Pedestrian safety –
The top performers were made by Audi, Subaru, Nissan, BMW, Mercedes, and Volvo.
After reaching an all -time low in 2009, the number of pedestrian fatalities caused by cars has been on the rise in recent years. New technology has the potential to change that. Anew reportfrom the Insurance Institute for Highway Studies (IIHS) ranks 16 mid-sized cars on the performance of their pedestrian-detection systems.
Six of the cars earned “superior” ratings, indicating that they were able to stop — or slow down significantly— in each of the six scenarios tested by IIHS. These vehicles were the Audi A4, BMW 3 series, Subaru Outback, Mercedes-Benz C-Class, Nissan Maxima, and Volvo S 60.
All of these vehicles except the Mercedes achieved superior performance with the standard equipment. The Mercedes C-Class achieved a superior rating for its optional “Active Brake Assist with Cross-Traffic Function” but only a “basic” rating with the standard package.
Surprisingly, BMW’s ratings went the other way: the standard equipment on the 3 series achieved IIHS ‘highest rating, “superior,” while a vehicle upgraded to BMW’s Active Driving Assistant Professional package flubbed some tests, earning it a lower “advanced” rating.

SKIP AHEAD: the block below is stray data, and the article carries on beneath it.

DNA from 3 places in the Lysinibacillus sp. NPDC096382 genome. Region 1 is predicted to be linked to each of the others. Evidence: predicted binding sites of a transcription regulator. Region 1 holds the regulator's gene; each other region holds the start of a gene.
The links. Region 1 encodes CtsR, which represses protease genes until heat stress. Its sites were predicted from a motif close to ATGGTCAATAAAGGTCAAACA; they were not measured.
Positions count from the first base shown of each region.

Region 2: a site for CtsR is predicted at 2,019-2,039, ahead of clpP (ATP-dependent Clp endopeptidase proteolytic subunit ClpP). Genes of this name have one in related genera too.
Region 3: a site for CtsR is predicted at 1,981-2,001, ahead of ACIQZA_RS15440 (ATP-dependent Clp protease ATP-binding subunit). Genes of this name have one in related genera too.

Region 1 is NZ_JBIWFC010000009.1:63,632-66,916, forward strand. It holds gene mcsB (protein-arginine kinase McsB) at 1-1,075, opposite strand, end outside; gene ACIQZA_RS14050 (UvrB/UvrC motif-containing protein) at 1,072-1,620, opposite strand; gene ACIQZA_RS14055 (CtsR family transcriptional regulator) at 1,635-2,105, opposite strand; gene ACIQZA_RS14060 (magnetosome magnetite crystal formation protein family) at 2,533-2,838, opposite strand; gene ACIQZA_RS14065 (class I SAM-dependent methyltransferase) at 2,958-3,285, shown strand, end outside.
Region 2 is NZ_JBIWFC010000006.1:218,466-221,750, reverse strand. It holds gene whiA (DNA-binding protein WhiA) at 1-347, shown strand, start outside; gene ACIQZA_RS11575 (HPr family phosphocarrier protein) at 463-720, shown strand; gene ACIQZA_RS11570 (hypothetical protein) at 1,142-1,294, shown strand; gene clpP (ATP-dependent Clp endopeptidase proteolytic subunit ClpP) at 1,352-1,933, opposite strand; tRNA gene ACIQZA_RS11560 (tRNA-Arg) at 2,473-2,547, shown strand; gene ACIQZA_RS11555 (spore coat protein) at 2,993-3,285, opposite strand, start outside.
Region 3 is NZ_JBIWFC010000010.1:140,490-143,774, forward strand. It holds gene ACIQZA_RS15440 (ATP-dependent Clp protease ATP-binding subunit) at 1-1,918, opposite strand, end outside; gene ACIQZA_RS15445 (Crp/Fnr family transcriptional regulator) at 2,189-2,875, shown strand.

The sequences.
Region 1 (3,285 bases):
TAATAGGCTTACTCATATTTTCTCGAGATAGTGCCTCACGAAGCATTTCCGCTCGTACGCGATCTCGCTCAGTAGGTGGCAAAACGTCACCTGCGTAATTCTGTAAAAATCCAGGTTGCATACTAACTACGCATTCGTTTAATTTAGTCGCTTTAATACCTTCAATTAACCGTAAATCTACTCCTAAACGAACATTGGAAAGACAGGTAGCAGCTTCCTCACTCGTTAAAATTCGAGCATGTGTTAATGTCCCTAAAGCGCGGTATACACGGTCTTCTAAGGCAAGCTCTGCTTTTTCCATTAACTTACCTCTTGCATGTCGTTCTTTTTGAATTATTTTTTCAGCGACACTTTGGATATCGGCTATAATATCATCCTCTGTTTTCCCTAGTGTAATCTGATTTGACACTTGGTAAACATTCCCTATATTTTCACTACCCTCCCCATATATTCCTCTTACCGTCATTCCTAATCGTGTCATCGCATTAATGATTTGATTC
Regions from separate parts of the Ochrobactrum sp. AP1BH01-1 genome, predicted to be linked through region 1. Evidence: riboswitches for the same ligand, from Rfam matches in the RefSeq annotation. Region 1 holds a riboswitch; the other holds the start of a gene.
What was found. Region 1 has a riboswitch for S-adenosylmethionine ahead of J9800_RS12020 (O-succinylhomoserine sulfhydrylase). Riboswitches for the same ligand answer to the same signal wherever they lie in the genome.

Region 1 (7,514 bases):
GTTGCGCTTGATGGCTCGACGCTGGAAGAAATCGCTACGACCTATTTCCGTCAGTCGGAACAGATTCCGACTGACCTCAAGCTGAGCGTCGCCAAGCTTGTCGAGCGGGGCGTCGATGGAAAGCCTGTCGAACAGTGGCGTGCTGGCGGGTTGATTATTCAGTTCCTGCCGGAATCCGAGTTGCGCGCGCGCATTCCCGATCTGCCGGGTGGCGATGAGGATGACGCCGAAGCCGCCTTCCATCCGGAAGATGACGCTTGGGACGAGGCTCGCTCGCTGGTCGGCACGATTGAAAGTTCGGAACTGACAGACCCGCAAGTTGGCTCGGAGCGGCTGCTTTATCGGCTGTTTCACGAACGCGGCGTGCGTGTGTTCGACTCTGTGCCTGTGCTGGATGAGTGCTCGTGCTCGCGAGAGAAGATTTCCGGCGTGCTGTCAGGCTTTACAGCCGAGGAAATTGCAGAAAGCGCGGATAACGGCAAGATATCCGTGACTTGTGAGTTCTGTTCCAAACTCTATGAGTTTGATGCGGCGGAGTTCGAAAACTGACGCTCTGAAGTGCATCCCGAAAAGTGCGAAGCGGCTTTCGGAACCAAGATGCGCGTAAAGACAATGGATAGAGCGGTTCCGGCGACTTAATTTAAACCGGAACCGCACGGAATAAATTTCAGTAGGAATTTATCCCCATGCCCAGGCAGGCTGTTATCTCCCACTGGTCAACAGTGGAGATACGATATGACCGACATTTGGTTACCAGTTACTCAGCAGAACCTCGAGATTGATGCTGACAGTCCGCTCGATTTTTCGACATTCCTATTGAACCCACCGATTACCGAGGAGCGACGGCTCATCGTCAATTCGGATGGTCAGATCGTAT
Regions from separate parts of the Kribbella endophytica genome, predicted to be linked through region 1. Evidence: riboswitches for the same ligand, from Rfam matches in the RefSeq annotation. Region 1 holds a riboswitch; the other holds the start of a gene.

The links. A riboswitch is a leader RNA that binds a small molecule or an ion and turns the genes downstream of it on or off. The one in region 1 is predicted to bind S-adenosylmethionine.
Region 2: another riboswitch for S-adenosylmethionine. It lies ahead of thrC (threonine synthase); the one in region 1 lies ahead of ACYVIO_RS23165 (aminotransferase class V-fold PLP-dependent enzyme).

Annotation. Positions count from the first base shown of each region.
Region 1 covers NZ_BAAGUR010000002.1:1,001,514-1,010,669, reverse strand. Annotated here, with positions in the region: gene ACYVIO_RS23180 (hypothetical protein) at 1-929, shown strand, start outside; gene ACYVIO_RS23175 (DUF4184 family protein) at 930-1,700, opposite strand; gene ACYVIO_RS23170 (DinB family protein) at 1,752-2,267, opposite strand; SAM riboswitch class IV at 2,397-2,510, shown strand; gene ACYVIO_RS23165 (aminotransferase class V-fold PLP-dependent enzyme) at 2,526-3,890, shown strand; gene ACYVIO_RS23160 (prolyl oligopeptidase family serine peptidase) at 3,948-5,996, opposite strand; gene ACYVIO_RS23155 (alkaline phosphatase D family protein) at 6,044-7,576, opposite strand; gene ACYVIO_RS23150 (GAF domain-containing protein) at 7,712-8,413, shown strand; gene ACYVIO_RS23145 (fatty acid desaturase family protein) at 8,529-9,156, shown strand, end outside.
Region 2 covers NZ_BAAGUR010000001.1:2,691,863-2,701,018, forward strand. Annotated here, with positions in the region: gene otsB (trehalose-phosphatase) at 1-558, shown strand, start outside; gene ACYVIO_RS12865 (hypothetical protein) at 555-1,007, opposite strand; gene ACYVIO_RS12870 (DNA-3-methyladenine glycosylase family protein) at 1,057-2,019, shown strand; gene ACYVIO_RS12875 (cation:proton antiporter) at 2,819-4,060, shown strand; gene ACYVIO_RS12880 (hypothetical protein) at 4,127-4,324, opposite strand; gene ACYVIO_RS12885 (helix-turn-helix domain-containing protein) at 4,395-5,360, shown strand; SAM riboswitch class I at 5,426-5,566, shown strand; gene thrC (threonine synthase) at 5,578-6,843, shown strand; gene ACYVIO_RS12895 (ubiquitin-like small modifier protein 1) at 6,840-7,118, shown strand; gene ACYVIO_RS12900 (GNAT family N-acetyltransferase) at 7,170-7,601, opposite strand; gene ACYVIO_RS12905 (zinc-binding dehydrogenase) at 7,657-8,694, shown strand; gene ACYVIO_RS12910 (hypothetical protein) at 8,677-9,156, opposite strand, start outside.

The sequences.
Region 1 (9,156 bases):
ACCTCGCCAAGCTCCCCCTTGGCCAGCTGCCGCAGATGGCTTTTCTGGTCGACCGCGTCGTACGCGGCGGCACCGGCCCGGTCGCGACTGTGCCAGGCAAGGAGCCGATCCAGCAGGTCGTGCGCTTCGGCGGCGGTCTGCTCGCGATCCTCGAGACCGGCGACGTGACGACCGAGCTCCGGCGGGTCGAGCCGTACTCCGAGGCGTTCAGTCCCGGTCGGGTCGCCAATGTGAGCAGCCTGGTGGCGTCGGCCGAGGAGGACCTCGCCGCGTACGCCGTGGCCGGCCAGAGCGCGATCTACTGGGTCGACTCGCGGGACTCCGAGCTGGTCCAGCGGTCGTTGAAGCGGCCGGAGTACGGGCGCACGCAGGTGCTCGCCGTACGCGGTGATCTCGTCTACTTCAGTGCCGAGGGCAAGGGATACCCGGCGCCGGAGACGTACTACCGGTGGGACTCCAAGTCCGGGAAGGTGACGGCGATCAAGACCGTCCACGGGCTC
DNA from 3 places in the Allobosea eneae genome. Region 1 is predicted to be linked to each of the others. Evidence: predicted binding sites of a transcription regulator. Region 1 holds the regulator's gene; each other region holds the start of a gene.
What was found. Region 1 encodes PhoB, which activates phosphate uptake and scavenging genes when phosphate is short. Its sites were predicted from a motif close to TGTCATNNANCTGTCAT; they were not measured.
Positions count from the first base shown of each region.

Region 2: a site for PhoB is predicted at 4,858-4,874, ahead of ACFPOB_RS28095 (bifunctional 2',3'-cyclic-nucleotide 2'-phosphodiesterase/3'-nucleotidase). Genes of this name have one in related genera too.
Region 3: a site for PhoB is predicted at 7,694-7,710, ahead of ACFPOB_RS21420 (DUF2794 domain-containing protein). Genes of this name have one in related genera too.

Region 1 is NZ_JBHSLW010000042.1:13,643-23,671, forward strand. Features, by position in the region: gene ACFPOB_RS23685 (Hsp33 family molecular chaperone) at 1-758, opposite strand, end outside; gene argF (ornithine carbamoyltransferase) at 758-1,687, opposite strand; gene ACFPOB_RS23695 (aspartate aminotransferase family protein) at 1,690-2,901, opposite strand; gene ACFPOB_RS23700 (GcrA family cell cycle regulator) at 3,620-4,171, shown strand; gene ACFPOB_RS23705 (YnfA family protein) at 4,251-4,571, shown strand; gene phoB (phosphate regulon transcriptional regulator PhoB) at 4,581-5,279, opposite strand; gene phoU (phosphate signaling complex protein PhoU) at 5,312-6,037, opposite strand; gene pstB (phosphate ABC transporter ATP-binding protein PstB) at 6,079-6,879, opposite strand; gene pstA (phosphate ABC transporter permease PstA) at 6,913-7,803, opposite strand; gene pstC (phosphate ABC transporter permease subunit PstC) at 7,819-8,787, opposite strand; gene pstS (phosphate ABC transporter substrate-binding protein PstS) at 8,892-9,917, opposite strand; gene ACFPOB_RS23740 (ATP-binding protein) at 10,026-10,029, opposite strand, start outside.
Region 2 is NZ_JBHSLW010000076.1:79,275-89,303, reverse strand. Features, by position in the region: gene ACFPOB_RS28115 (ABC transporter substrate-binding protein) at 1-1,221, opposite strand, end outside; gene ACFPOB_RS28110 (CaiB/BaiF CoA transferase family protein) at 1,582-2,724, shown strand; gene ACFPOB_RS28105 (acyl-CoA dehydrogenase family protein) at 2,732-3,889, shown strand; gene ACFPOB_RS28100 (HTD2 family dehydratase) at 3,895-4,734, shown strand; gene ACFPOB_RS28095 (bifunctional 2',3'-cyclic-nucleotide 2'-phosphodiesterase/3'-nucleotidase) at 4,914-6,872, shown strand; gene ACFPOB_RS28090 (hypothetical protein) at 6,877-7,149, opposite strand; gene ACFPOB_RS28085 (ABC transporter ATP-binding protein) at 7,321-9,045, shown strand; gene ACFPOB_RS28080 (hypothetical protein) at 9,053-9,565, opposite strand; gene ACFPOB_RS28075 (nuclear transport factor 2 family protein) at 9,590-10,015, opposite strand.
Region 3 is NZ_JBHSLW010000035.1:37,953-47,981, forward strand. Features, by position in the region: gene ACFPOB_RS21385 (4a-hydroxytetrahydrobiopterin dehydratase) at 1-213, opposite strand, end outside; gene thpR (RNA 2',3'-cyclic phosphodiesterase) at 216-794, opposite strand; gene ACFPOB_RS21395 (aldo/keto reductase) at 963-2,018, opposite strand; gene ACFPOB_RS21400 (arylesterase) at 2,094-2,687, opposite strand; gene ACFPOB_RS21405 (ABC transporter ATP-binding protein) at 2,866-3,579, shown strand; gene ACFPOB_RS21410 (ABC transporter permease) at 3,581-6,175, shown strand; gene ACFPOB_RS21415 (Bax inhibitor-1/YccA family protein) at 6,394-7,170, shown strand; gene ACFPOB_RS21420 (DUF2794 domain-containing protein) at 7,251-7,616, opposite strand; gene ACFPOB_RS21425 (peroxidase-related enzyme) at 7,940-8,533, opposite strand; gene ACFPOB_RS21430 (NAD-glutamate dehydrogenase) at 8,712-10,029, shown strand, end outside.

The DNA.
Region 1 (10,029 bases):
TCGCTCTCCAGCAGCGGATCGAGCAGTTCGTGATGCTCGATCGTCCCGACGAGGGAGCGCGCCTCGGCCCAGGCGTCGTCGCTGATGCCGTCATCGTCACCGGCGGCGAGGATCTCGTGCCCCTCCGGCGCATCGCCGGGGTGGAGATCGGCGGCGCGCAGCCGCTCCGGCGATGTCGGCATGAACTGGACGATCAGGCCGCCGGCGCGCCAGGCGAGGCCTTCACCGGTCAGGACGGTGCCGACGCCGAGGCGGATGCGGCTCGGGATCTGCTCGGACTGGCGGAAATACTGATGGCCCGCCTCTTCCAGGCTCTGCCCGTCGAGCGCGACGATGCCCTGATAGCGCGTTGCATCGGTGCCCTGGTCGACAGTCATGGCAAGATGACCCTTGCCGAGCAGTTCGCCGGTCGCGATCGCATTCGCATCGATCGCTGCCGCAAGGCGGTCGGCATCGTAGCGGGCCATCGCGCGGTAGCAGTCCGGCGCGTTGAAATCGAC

Systems from Honda, Lexus, Mazda, Nissan, Tesla, and Toyota also earned an “advanced rating” —a sign that they passed some tests and failed others. The Chevy Malibu got a lower “basic” rating, while optional systems from Ford, Hyundai, and Kia failed to get any credit in the tests.
IIHS tested more vehicles than AAA, but with simpler scenarios
Regular Ars readers might remember that we recentlycovereda AAA test of pedestrian safety systems that produced disappointing results. Two things might explain why IIHS ‘testing produced better results.
First, AAA only tested four vehicles: the Honda Accord, Chevy Malibu, Tesla Model 3, and Toyota Camry. IIHS tested these same four vehicles, and none of them achieved IIHS ‘highest rating. The Chevy Malibu was rated “basic,” while the other three were rated “advanced.”
AAA didn’t test any of the six systems that were rated as superior by IIHS. At least four of the top IIHS top performers are luxury vehicles, whereas AAA focused more on mass-market cars.
AAA also designed more difficult tests. All of the IIHS tests were done on a straightaway, while AAA conducted tests on curving roads. IIHS performed all of its tests in broad daylight. AAA tested vehicles in low-light conditions — and all four cars failed.
AAA checked whether cars could recognize two pedestrians standing close together on the road — none of them could.
So it’s possible that even the six vehicles that aced the simpler IIHS tests would fail some of the trickier tests AAA devised.
These trickier scenarios are particularly important on Halloween, which is the deadliest night of the year for car-related pedestrian deaths in the US . Halloween involves low-light conditions, people walking in groups, and kids wearing unusual costumes. We hope that eventually, car companies will develop pedestrian-detection systems sophisticated enough to stop even in unusual situations like those on Halloween. But until then, parents need to keep a close eye on their little ones.